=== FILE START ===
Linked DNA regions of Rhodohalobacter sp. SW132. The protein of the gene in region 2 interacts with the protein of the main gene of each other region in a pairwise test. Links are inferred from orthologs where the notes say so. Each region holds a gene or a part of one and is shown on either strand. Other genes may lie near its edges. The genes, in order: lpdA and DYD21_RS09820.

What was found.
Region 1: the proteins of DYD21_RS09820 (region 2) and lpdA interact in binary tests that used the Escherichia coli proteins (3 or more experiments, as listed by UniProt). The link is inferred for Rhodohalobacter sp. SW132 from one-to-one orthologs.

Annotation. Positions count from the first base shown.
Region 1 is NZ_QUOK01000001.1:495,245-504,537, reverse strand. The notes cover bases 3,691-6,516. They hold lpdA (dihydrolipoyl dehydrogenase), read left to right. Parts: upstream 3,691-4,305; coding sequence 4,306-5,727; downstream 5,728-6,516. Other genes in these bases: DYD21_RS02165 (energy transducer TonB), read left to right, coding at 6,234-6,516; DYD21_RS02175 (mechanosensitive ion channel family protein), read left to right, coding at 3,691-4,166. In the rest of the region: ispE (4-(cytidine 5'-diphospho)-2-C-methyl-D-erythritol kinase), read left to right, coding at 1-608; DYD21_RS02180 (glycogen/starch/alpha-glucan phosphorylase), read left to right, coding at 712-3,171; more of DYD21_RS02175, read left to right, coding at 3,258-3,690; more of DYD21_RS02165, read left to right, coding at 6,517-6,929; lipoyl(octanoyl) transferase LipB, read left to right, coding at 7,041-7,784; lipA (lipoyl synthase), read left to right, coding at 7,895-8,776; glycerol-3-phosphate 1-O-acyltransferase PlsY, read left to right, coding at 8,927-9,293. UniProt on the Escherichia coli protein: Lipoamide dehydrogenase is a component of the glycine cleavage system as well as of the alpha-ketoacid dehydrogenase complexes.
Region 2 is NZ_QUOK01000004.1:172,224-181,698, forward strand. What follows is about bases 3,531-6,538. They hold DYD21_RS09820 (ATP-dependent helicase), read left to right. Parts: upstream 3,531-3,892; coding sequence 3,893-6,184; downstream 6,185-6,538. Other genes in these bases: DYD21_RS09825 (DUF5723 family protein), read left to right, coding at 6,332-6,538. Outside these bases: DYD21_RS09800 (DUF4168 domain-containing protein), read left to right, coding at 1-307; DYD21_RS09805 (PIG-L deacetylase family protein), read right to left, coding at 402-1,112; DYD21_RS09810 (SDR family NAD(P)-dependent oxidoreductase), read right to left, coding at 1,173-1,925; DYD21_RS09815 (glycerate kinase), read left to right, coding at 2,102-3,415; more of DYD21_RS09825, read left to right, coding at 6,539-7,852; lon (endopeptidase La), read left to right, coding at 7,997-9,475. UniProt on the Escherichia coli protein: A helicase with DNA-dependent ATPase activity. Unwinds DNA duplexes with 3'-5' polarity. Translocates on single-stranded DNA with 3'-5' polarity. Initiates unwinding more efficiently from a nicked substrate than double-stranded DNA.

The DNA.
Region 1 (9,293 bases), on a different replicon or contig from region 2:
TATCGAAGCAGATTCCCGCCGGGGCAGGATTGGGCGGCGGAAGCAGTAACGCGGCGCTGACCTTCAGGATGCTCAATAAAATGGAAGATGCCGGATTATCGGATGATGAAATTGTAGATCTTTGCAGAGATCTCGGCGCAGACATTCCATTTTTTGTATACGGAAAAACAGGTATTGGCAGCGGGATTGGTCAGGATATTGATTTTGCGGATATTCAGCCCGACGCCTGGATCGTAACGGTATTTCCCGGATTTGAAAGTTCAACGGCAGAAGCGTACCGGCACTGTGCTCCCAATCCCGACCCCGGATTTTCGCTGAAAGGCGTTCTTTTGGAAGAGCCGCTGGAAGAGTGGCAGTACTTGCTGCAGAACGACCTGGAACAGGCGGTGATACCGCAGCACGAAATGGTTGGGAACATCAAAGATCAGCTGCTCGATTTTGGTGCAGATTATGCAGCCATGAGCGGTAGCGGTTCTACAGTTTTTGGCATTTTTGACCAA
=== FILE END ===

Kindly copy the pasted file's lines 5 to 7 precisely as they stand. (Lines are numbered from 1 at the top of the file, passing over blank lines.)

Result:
Region 1 is NZ_QUOK01000001.1:495,245-504,537, reverse strand. The notes cover bases 3,691-6,516. They hold lpdA (dihydrolipoyl dehydrogenase), read left to right. Parts: upstream 3,691-4,305; coding sequence 4,306-5,727; downstream 5,728-6,516. Other genes in these bases: DYD21_RS02165 (energy transducer TonB), read left to right, coding at 6,234-6,516; DYD21_RS02175 (mechanosensitive ion channel family protein), read left to right, coding at 3,691-4,166. In the rest of the region: ispE (4-(cytidine 5'-diphospho)-2-C-methyl-D-erythritol kinase), read left to right, coding at 1-608; DYD21_RS02180 (glycogen/starch/alpha-glucan phosphorylase), read left to right, coding at 712-3,171; more of DYD21_RS02175, read left to right, coding at 3,258-3,690; more of DYD21_RS02165, read left to right, coding at 6,517-6,929; lipoyl(octanoyl) transferase LipB, read left to right, coding at 7,041-7,784; lipA (lipoyl synthase), read left to right, coding at 7,895-8,776; glycerol-3-phosphate 1-O-acyltransferase PlsY, read left to right, coding at 8,927-9,293. UniProt on the Escherichia coli protein: Lipoamide dehydrogenase is a component of the glycine cleavage system as well as of the alpha-ketoacid dehydrogenase complexes.
Region 2 is NZ_QUOK01000004.1:172,224-181,698, forward strand. What follows is about bases 3,531-6,538. They hold DYD21_RS09820 (ATP-dependent helicase), read left to right. Parts: upstream 3,531-3,892; coding sequence 3,893-6,184; downstream 6,185-6,538. Other genes in these bases: DYD21_RS09825 (DUF5723 family protein), read left to right, coding at 6,332-6,538. Outside these bases: DYD21_RS09800 (DUF4168 domain-containing protein), read left to right, coding at 1-307; DYD21_RS09805 (PIG-L deacetylase family protein), read right to left, coding at 402-1,112; DYD21_RS09810 (SDR family NAD(P)-dependent oxidoreductase), read right to left, coding at 1,173-1,925; DYD21_RS09815 (glycerate kinase), read left to right, coding at 2,102-3,415; more of DYD21_RS09825, read left to right, coding at 6,539-7,852; lon (endopeptidase La), read left to right, coding at 7,997-9,475. UniProt on the Escherichia coli protein: A helicase with DNA-dependent ATPase activity. Unwinds DNA duplexes with 3'-5' polarity. Translocates on single-stranded DNA with 3'-5' polarity. Initiates unwinding more efficiently from a nicked substrate than double-stranded DNA.

The DNA.